During the last few years, a growing body of evidence has shown that immunological memory is not an exclusive trait of lymphocytes, as many inflammatory insults can alter the functionality and the responsiveness of the innate immune system in the long term. Innate immune cells, such as monocytes, macrophages, dendritic cells, and NK cells can be influenced by the encounters with inflammatory stimuli, undergoing functional reprogramming and developing changed responses to subsequent chellenges. The long-term reprogramming depends on the rewiring of cell metabolism and epigenetic processes, and they stay at the basis of induction of both innate immune memory (also termed trained immunity) and innate immune tolerance...
July 12, 2018: Journal of Leukocyte Biology
Ming-Shi Chang, Yu-Hsiang Hsu
Chronic kidney disease and its complications are a major public health problem worldwide. Diabetic nephropathy has become the main contributing cause of terminal renal failure. There are now evidences that different inflammatory molecules, including proinflammatory cytokines, play a critical role in the development of microvascular diabetic complications, including nephropathy. IL-20 is emerging as a potent angiogenic, chemotactic, and proinflammatory cytokine related to several chronic inflammatory disorders likes psoriasis, atherosclerosis, and renal failure...
July 12, 2018: Journal of Leukocyte Biology
Massimo Gadina, Catrina Johnson, Daniella Schwartz, Michael Bonelli, Sarfaraz Hasni, Yuka Kanno, Paul Changelian, Arian Laurence, John J O'Shea
In this era, it is axiomatic that cytokines have critical roles in cellular development and differentiation, immune homeostasis, and host defense. Equally, dysregulation of cytokines is known to contribute to diverse inflammatory and immune-mediated disorders. In fact, the past 20 years have witnessed the rapid translation of basic discoveries in cytokine biology to multiple successful biological agents (mAbs and recombinant fusion proteins) that target cytokines. These targeted therapies have not only fundamentally changed the face of multiple immune-mediated diseases but have also unequivocally established the role of specific cytokines in human disease; cytokine biologists have many times over provided remarkable basic advances with direct clinical benefit...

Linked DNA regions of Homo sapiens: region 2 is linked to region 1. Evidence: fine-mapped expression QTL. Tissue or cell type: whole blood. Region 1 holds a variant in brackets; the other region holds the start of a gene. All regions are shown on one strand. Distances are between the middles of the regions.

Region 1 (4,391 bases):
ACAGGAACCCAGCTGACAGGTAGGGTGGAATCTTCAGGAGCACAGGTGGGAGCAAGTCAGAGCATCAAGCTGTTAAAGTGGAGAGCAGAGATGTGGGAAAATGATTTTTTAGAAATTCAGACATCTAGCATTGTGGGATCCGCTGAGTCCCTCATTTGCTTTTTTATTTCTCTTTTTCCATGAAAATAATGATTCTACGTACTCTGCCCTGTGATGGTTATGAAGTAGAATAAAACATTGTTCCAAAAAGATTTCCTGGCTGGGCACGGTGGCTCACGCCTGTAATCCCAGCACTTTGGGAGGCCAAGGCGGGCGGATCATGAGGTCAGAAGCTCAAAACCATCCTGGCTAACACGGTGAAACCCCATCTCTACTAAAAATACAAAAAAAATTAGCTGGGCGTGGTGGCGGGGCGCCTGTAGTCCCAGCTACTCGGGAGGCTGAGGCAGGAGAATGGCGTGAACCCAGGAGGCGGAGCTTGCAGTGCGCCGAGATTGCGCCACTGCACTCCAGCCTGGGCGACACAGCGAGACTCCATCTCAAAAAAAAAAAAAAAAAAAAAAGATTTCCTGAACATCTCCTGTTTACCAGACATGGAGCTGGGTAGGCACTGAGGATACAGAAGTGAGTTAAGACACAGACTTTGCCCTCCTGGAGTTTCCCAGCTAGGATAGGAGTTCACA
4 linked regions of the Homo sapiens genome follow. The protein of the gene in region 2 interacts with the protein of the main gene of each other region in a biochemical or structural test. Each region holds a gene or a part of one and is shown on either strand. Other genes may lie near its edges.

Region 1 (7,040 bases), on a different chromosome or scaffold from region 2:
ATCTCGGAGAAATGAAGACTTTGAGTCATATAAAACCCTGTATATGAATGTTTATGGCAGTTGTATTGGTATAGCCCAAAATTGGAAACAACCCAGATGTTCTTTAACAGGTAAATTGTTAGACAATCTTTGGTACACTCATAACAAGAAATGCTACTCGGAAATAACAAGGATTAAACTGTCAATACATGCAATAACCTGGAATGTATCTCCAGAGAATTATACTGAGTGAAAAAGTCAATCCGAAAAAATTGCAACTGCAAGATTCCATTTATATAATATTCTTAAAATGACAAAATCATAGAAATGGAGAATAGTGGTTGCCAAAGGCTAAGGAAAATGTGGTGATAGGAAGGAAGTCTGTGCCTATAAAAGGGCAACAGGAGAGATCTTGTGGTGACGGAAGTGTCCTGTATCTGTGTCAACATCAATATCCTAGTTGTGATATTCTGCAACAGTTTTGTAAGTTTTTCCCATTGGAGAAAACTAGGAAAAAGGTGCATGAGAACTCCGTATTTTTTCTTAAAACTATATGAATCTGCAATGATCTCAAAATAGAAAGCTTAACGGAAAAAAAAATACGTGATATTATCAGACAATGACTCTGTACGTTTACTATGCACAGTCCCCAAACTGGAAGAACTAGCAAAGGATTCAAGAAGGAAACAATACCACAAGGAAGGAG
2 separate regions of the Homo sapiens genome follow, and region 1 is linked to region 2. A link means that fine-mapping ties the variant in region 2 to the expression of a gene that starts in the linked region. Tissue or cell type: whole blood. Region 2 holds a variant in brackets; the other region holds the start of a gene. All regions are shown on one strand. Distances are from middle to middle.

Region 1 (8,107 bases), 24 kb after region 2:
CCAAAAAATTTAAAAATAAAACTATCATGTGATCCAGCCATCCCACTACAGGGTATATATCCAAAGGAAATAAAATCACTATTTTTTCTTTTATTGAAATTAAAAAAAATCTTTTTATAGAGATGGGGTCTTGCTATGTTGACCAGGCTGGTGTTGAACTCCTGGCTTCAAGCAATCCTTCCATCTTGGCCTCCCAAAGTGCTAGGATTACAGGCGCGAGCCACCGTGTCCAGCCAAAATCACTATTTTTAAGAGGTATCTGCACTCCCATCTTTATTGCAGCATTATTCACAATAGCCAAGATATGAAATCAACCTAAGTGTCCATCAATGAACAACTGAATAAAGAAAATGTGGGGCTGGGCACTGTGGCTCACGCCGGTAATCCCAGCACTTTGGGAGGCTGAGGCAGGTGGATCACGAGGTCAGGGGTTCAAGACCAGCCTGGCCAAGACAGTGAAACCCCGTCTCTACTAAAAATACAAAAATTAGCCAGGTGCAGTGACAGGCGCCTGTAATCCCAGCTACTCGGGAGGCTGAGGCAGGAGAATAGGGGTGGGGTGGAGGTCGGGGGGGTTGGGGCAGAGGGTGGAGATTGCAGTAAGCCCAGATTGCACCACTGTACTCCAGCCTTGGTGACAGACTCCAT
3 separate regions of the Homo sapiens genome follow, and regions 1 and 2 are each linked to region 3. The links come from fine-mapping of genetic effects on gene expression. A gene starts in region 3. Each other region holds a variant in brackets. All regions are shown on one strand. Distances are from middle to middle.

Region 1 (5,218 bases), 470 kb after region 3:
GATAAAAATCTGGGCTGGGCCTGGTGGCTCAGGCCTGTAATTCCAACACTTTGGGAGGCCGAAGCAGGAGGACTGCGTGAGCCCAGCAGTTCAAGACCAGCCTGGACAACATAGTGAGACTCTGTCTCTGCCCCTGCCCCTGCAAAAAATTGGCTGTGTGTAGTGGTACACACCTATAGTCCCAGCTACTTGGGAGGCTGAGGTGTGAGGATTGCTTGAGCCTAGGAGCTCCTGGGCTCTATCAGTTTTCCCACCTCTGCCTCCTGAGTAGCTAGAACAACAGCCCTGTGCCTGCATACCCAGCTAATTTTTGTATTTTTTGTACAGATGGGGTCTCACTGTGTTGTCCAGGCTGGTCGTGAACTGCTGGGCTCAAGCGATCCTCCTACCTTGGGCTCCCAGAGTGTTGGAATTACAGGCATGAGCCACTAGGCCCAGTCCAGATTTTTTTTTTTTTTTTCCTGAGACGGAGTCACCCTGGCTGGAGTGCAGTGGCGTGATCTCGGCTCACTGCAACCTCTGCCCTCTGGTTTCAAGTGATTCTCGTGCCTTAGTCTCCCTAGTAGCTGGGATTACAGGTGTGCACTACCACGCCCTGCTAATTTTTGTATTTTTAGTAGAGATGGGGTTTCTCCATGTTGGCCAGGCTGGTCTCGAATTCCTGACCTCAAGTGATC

July 12, 2018: Journal of Leukocyte Biology
Hashini M Batugedara, Jiang Li, Gang Chen, Dihong Lu, Jay J Patel, Jessica C Jang, Kelly C Radecki, Abigail C Burr, David D Lo, Adler R Dillman, Meera G Nair
Resistin-like molecule α (RELMα) is a highly secreted protein in type 2 (Th2) cytokine-induced inflammation including helminth infection and allergy. In infection with Nippostrongylus brasiliensis (Nb), RELMα dampens Th2 inflammatory responses. RELMα is expressed by immune cells, and by epithelial cells (EC); however, the functional impact of immune versus EC-derived RELMα is unknown. We generated bone marrow (BM) chimeras that were RELMα deficient (RELMα-/ - ) in BM or non BM cells and infected them with Nb...
July 10, 2018: Journal of Leukocyte Biology
Kyle K Payne, Hussein F Aqbi, Savannah E Butler, Laura Graham, Rebecca C Keim, Wen Wan, Michael O Idowu, Harry D Bear, Xiang-Yang Wang, Masoud H Manjili
Conventional APCs that express MHC class II (MHCII) and co-stimulatory molecules include dendritic cells (DCs) and macrophages. Beyond these conventional APCs, immune stimulatory cells have been more recently shown to extend to a class of atypical APCs, composed of mast cells, basophils, and eosinophils. Here, we describe a unique type of APC, Gr1-/low CD11b-/low cells with a granularity and size characteristic of myeloid cells and with the ability to present Ag for crosspresentation. These cells constitutively express MHCII and the costimulatory molecules, CD80, CD86, and CD40...
July 9, 2018: Journal of Leukocyte Biology
Rebecca M Baron, Min-Young Kwon, Ana P Castano, Sailaja Ghanta, Dario F Riascos-Bernal, Silvia Lopez-Guzman, Alvaro Andres Macias, Bonna Ith, Scott L Schissel, James A Lederer, Raymond Reeves, Shaw-Fang Yet, Matthew D Layne, Xiaoli Liu, Mark A Perrella